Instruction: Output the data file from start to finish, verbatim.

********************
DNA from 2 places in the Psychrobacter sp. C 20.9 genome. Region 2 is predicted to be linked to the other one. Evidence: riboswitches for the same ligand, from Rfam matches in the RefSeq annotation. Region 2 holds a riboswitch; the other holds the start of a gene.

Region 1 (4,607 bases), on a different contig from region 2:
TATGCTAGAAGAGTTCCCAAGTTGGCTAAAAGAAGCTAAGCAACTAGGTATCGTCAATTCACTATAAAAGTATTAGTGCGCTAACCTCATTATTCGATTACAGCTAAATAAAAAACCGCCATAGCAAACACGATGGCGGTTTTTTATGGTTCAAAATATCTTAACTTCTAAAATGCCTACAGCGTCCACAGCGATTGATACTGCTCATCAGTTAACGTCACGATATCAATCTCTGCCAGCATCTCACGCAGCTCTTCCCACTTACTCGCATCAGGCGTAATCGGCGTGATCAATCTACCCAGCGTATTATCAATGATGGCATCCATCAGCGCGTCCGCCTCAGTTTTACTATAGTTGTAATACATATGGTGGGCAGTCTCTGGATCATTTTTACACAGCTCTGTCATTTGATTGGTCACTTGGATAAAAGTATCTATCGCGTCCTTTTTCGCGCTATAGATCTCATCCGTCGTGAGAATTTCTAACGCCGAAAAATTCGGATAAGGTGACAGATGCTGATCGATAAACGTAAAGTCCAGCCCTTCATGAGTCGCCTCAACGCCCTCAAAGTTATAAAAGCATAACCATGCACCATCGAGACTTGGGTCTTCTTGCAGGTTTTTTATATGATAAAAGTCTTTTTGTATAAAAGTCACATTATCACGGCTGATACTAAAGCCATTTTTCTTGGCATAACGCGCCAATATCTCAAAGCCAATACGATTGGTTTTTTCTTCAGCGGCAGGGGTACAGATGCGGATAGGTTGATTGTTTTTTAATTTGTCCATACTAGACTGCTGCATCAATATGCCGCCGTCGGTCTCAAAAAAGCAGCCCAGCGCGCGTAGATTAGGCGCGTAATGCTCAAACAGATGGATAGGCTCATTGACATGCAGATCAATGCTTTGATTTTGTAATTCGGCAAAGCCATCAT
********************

DNA from 2 places in the Psychrobacter sp. C 20.9 genome. Region 2 is predicted to be linked to the other one. Evidence: riboswitches for the same ligand, from Rfam matches in the RefSeq annotation. Region 2 holds a riboswitch; the other holds the start of a gene.

Region 1 (4,607 bases), on a different contig from region 2:
TATGCTAGAAGAGTTCCCAAGTTGGCTAAAAGAAGCTAAGCAACTAGGTATCGTCAATTCACTATAAAAGTATTAGTGCGCTAACCTCATTATTCGATTACAGCTAAATAAAAAACCGCCATAGCAAACACGATGGCGGTTTTTTATGGTTCAAAATATCTTAACTTCTAAAATGCCTACAGCGTCCACAGCGATTGATACTGCTCATCAGTTAACGTCACGATATCAATCTCTGCCAGCATCTCACGCAGCTCTTCCCACTTACTCGCATCAGGCGTAATCGGCGTGATCAATCTACCCAGCGTATTATCAATGATGGCATCCATCAGCGCGTCCGCCTCAGTTTTACTATAGTTGTAATACATATGGTGGGCAGTCTCTGGATCATTTTTACACAGCTCTGTCATTTGATTGGTCACTTGGATAAAAGTATCTATCGCGTCCTTTTTCGCGCTATAGATCTCATCCGTCGTGAGAATTTCTAACGCCGAAAAATTCGGATAAGGTGACAGATGCTGATCGATAAACGTAAAGTCCAGCCCTTCATGAGTCGCCTCAACGCCCTCAAAGTTATAAAAGCATAACCATGCACCATCGAGACTTGGGTCTTCTTGCAGGTTTTTTATATGATAAAAGTCTTTTTGTATAAAAGTCACATTATCACGGCTGATACTAAAGCCATTTTTCTTGGCATAACGCGCCAATATCTCAAAGCCAATACGATTGGTTTTTTCTTCAGCGGCAGGGGTACAGATGCGGATAGGTTGATTGTTTTTTAATTTGTCCATACTAGACTGCTGCATCAATATGCCGCCGTCGGTCTCAAAAAAGCAGCCCAGCGCGCGTAGATTAGGCGCGTAATGCTCAAACAGATGGATAGGCTCATTGACATGCAGATCAATGCTTTGATTTTGTAATTCGGCAAAGCCATCAT